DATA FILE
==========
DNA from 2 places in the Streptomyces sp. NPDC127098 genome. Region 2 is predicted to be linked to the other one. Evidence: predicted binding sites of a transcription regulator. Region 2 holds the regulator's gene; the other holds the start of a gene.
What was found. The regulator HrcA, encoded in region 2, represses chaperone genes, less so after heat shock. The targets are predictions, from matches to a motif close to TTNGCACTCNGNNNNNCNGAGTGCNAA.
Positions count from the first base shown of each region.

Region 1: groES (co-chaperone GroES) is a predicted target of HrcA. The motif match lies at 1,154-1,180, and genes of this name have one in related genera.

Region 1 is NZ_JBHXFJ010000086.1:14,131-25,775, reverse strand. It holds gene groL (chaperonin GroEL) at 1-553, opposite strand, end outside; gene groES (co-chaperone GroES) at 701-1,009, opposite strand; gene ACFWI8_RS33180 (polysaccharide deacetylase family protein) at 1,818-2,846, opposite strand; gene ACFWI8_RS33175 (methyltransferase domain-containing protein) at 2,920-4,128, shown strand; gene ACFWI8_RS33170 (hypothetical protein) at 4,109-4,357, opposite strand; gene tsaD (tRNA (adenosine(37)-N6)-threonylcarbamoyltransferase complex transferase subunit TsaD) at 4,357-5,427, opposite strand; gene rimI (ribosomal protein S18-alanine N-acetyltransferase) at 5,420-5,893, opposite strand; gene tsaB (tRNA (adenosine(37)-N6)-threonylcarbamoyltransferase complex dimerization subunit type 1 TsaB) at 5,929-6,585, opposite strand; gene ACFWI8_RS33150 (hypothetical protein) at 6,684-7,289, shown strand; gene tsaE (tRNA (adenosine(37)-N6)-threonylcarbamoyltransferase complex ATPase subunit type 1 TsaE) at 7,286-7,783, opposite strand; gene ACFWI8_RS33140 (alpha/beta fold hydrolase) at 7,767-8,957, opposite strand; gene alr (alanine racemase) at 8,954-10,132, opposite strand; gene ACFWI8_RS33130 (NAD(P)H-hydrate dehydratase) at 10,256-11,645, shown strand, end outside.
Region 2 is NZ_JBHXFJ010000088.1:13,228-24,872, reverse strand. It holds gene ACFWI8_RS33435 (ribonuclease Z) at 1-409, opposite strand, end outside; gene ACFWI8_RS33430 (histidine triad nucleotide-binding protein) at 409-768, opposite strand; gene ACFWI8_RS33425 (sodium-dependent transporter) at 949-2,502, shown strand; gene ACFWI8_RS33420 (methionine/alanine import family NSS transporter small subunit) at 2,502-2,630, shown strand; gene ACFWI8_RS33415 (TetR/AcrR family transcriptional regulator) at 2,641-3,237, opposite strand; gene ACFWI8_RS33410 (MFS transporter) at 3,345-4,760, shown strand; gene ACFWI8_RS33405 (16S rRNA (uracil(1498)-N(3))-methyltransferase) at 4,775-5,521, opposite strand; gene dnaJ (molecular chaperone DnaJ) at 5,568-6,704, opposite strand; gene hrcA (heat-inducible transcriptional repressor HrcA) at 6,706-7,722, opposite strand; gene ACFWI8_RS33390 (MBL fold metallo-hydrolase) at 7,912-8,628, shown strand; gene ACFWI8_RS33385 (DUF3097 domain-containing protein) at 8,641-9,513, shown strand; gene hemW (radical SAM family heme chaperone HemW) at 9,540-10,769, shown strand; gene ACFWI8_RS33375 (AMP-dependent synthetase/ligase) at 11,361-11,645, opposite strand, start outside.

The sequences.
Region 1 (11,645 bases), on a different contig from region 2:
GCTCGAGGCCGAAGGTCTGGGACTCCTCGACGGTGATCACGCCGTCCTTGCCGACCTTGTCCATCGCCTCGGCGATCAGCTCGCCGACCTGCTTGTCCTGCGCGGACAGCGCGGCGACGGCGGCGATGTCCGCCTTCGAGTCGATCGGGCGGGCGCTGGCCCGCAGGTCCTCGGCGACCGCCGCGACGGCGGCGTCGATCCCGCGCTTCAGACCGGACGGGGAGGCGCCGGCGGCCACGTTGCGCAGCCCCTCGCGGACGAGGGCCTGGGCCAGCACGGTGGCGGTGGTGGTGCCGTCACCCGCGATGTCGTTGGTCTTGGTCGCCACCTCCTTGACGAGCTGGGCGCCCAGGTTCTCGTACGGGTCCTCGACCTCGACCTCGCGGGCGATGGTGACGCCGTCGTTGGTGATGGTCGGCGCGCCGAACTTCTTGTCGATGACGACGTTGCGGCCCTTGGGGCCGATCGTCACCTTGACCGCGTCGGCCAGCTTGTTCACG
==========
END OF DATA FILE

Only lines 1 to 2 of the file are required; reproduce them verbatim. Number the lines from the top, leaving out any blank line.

DNA from 2 places in the Streptomyces sp. NPDC127098 genome. Region 2 is predicted to be linked to the other one. Evidence: predicted binding sites of a transcription regulator. Region 2 holds the regulator's gene; the other holds the start of a gene.
What was found. The regulator HrcA, encoded in region 2, represses chaperone genes, less so after heat shock. The targets are predictions, from matches to a motif close to TTNGCACTCNGNNNNNCNGAGTGCNAA.